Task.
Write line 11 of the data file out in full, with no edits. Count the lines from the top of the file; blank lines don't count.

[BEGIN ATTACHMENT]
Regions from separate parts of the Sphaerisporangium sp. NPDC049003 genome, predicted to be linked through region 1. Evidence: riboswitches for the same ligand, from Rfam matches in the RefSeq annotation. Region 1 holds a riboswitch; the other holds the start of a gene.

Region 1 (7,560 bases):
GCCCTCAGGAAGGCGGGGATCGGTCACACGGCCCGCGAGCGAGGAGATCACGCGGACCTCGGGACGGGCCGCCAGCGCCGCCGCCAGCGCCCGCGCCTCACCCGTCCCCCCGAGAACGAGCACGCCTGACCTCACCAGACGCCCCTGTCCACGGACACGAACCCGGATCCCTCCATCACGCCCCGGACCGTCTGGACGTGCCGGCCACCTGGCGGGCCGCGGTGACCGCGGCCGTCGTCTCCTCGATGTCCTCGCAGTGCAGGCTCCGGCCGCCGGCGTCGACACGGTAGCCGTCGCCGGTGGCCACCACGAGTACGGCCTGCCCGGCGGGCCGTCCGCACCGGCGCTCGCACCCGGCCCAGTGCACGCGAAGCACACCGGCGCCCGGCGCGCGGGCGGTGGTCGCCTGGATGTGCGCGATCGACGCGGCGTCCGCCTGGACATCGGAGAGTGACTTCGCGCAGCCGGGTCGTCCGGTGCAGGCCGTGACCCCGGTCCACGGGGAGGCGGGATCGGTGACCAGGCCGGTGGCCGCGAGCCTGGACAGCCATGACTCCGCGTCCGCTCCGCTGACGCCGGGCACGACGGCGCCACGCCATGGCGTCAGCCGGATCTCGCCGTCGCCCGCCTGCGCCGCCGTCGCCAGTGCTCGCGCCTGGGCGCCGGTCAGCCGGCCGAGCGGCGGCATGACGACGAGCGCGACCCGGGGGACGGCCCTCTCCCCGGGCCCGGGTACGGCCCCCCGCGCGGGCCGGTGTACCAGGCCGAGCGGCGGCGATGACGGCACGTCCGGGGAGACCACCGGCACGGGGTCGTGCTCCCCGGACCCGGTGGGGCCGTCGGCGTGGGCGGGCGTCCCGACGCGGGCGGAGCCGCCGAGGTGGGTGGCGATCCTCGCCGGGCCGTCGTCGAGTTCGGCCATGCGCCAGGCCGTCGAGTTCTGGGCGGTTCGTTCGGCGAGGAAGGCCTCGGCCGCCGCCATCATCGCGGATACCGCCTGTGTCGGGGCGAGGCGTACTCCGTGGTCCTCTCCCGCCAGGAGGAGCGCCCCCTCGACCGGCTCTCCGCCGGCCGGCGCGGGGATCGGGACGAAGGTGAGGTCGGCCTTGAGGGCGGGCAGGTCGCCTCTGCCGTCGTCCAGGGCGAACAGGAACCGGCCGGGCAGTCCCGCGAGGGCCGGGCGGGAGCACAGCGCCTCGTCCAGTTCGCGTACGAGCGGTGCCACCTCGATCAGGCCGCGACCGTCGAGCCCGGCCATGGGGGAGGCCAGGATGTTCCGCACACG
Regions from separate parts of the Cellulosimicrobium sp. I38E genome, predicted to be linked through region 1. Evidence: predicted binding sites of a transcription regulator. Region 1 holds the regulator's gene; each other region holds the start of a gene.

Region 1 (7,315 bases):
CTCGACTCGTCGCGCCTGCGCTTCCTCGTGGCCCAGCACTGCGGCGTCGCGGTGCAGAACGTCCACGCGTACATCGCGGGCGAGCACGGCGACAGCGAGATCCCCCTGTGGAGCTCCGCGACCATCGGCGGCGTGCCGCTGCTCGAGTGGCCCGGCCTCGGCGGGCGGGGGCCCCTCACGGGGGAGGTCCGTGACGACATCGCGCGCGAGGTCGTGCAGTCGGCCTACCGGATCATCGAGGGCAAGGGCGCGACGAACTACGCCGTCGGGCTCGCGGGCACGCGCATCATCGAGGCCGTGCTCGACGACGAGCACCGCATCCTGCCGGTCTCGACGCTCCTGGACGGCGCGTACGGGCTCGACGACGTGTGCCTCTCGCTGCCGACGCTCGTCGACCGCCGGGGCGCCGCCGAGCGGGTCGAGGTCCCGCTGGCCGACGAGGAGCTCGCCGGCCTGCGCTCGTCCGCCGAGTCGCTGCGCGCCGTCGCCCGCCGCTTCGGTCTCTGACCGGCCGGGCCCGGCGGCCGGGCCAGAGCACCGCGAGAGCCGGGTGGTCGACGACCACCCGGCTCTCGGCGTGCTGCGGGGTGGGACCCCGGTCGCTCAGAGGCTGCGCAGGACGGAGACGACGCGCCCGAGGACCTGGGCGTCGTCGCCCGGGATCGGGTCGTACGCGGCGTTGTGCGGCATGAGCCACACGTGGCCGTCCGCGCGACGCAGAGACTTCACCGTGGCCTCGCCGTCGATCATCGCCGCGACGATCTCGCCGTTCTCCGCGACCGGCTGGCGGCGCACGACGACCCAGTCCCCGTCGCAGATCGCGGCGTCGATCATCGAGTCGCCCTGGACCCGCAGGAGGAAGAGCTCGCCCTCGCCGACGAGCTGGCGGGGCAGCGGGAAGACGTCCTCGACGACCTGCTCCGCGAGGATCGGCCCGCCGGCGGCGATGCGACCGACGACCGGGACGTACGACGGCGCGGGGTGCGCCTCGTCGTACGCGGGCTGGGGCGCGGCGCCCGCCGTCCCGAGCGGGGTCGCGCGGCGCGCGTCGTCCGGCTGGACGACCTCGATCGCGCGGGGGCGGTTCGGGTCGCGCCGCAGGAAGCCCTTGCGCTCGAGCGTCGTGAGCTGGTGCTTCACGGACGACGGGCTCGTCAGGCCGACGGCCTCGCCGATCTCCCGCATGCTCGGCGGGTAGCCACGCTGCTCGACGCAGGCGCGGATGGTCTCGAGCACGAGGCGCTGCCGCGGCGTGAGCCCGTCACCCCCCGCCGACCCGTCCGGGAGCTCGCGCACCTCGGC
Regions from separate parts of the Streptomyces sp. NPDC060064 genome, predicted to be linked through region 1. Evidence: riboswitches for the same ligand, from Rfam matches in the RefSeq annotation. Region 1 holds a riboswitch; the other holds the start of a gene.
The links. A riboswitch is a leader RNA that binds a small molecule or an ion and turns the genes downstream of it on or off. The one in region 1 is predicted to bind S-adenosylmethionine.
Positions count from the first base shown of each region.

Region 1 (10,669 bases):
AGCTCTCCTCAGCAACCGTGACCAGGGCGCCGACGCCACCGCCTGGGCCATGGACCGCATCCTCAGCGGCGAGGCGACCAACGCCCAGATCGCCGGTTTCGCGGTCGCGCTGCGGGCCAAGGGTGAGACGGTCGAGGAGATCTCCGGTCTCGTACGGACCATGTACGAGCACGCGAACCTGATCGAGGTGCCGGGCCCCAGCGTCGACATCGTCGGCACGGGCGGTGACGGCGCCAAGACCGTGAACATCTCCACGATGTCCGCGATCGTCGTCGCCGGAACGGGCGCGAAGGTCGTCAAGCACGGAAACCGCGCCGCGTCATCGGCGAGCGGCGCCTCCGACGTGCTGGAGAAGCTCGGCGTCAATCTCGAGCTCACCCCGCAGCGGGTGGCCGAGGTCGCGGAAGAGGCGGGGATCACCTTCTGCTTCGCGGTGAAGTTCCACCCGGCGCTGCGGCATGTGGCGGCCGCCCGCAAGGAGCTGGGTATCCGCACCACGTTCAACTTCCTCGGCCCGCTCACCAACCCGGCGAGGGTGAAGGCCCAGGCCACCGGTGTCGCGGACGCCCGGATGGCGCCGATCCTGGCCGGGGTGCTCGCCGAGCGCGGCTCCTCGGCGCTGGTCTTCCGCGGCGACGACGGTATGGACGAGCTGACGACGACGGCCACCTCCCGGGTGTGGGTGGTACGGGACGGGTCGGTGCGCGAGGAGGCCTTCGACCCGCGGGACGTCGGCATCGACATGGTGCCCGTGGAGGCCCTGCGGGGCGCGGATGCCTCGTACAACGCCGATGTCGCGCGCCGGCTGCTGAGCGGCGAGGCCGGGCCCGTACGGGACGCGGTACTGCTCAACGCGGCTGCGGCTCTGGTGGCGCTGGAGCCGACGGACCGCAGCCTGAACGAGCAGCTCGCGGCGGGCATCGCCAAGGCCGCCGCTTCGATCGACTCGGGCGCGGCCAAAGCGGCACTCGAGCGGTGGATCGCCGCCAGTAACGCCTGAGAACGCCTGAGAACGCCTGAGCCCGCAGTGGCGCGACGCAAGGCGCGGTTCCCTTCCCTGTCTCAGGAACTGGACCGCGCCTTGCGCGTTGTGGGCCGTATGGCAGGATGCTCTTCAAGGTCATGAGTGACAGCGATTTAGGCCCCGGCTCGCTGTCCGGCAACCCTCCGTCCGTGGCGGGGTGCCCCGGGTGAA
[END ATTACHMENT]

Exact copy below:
AGCTCTCCTCAGCAACCGTGACCAGGGCGCCGACGCCACCGCCTGGGCCATGGACCGCATCCTCAGCGGCGAGGCGACCAACGCCCAGATCGCCGGTTTCGCGGTCGCGCTGCGGGCCAAGGGTGAGACGGTCGAGGAGATCTCCGGTCTCGTACGGACCATGTACGAGCACGCGAACCTGATCGAGGTGCCGGGCCCCAGCGTCGACATCGTCGGCACGGGCGGTGACGGCGCCAAGACCGTGAACATCTCCACGATGTCCGCGATCGTCGTCGCCGGAACGGGCGCGAAGGTCGTCAAGCACGGAAACCGCGCCGCGTCATCGGCGAGCGGCGCCTCCGACGTGCTGGAGAAGCTCGGCGTCAATCTCGAGCTCACCCCGCAGCGGGTGGCCGAGGTCGCGGAAGAGGCGGGGATCACCTTCTGCTTCGCGGTGAAGTTCCACCCGGCGCTGCGGCATGTGGCGGCCGCCCGCAAGGAGCTGGGTATCCGCACCACGTTCAACTTCCTCGGCCCGCTCACCAACCCGGCGAGGGTGAAGGCCCAGGCCACCGGTGTCGCGGACGCCCGGATGGCGCCGATCCTGGCCGGGGTGCTCGCCGAGCGCGGCTCCTCGGCGCTGGTCTTCCGCGGCGACGACGGTATGGACGAGCTGACGACGACGGCCACCTCCCGGGTGTGGGTGGTACGGGACGGGTCGGTGCGCGAGGAGGCCTTCGACCCGCGGGACGTCGGCATCGACATGGTGCCCGTGGAGGCCCTGCGGGGCGCGGATGCCTCGTACAACGCCGATGTCGCGCGCCGGCTGCTGAGCGGCGAGGCCGGGCCCGTACGGGACGCGGTACTGCTCAACGCGGCTGCGGCTCTGGTGGCGCTGGAGCCGACGGACCGCAGCCTGAACGAGCAGCTCGCGGCGGGCATCGCCAAGGCCGCCGCTTCGATCGACTCGGGCGCGGCCAAAGCGGCACTCGAGCGGTGGATCGCCGCCAGTAACGCCTGAGAACGCCTGAGAACGCCTGAGCCCGCAGTGGCGCGACGCAAGGCGCGGTTCCCTTCCCTGTCTCAGGAACTGGACCGCGCCTTGCGCGTTGTGGGCCGTATGGCAGGATGCTCTTCAAGGTCATGAGTGACAGCGATTTAGGCCCCGGCTCGCTGTCCGGCAACCCTCCGTCCGTGGCGGGGTGCCCCGGGTGAA